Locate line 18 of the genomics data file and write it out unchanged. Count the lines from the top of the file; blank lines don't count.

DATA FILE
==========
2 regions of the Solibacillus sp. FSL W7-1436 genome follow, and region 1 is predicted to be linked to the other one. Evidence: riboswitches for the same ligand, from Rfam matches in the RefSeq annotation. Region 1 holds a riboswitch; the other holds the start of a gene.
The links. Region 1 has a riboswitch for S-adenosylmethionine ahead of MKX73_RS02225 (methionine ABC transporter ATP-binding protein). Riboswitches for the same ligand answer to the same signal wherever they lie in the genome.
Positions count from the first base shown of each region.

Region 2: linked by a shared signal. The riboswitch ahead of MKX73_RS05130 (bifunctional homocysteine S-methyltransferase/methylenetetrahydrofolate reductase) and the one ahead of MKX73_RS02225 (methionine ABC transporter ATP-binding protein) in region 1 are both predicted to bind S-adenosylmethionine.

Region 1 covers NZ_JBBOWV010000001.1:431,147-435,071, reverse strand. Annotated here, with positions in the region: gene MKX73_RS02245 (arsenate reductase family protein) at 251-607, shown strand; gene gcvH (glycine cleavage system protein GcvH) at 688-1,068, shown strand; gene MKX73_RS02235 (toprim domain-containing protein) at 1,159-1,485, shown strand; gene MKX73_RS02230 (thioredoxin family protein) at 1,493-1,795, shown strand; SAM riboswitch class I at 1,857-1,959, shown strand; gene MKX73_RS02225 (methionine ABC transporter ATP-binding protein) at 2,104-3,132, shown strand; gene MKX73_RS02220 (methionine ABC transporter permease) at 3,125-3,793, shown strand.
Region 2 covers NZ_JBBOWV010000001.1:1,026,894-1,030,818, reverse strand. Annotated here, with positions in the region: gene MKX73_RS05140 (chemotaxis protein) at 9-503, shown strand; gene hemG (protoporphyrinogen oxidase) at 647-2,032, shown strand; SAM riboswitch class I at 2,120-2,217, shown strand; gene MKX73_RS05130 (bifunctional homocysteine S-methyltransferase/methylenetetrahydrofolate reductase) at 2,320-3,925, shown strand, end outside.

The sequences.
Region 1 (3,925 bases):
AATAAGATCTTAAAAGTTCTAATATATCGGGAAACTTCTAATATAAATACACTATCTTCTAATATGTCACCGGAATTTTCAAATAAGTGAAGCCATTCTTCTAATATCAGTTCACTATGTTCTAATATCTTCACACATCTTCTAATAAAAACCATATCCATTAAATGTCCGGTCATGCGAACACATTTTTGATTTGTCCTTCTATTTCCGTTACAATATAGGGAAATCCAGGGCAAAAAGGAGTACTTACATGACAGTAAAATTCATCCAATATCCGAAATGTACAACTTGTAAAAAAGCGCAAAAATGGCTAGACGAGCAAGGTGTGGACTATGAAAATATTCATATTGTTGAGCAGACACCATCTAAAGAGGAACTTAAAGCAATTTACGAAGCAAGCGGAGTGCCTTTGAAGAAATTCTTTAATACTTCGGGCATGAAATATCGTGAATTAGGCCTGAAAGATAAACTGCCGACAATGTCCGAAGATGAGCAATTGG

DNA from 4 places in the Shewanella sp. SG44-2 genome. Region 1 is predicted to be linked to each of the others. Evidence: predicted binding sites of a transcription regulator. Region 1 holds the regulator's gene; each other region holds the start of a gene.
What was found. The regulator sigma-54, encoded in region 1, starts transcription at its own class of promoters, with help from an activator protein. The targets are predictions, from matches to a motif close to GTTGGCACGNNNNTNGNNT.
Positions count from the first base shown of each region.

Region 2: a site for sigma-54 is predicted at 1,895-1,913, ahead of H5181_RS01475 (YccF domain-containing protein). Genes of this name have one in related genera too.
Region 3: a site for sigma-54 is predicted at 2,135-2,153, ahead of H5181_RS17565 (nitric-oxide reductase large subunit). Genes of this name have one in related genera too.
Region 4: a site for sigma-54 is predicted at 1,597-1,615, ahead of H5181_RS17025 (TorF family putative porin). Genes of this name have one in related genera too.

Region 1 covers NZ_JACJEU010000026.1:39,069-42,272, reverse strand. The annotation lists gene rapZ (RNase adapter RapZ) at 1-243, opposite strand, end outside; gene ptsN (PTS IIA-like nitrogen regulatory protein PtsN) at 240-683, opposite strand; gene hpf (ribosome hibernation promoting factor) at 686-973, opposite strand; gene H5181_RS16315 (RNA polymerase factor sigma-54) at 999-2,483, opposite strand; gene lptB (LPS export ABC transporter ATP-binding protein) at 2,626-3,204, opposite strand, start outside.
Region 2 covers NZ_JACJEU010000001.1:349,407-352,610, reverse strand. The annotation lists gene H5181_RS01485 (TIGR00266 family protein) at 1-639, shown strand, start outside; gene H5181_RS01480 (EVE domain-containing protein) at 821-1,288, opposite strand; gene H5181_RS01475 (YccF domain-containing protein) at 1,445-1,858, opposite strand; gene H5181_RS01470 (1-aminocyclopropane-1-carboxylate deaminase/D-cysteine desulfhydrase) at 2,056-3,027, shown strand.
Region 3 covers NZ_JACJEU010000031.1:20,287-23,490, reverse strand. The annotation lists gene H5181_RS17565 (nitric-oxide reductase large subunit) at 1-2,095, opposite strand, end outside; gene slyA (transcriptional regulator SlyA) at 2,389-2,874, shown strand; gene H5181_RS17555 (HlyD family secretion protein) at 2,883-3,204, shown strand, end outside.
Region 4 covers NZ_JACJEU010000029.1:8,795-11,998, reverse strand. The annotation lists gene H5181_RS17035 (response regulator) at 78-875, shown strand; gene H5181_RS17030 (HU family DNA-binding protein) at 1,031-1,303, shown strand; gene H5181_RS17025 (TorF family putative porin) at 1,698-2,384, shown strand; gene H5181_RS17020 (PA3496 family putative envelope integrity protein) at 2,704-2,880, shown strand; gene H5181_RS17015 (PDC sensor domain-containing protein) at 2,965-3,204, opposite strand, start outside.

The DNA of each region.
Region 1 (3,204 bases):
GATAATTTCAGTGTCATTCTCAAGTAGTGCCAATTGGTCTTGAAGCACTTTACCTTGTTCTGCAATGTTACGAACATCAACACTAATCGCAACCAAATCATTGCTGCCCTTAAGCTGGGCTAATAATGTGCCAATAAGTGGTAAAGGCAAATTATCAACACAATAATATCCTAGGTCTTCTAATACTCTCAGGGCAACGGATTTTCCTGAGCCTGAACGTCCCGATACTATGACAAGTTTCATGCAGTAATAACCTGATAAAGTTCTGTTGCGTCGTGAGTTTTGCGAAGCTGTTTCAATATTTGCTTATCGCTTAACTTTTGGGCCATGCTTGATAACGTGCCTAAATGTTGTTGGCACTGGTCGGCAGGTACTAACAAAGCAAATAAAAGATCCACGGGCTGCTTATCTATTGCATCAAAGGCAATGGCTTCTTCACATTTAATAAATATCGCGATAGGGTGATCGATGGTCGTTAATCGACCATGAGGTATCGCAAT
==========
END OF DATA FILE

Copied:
Region 3 covers NZ_JACJEU010000031.1:20,287-23,490, reverse strand. The annotation lists gene H5181_RS17565 (nitric-oxide reductase large subunit) at 1-2,095, opposite strand, end outside; gene slyA (transcriptional regulator SlyA) at 2,389-2,874, shown strand; gene H5181_RS17555 (HlyD family secretion protein) at 2,883-3,204, shown strand, end outside.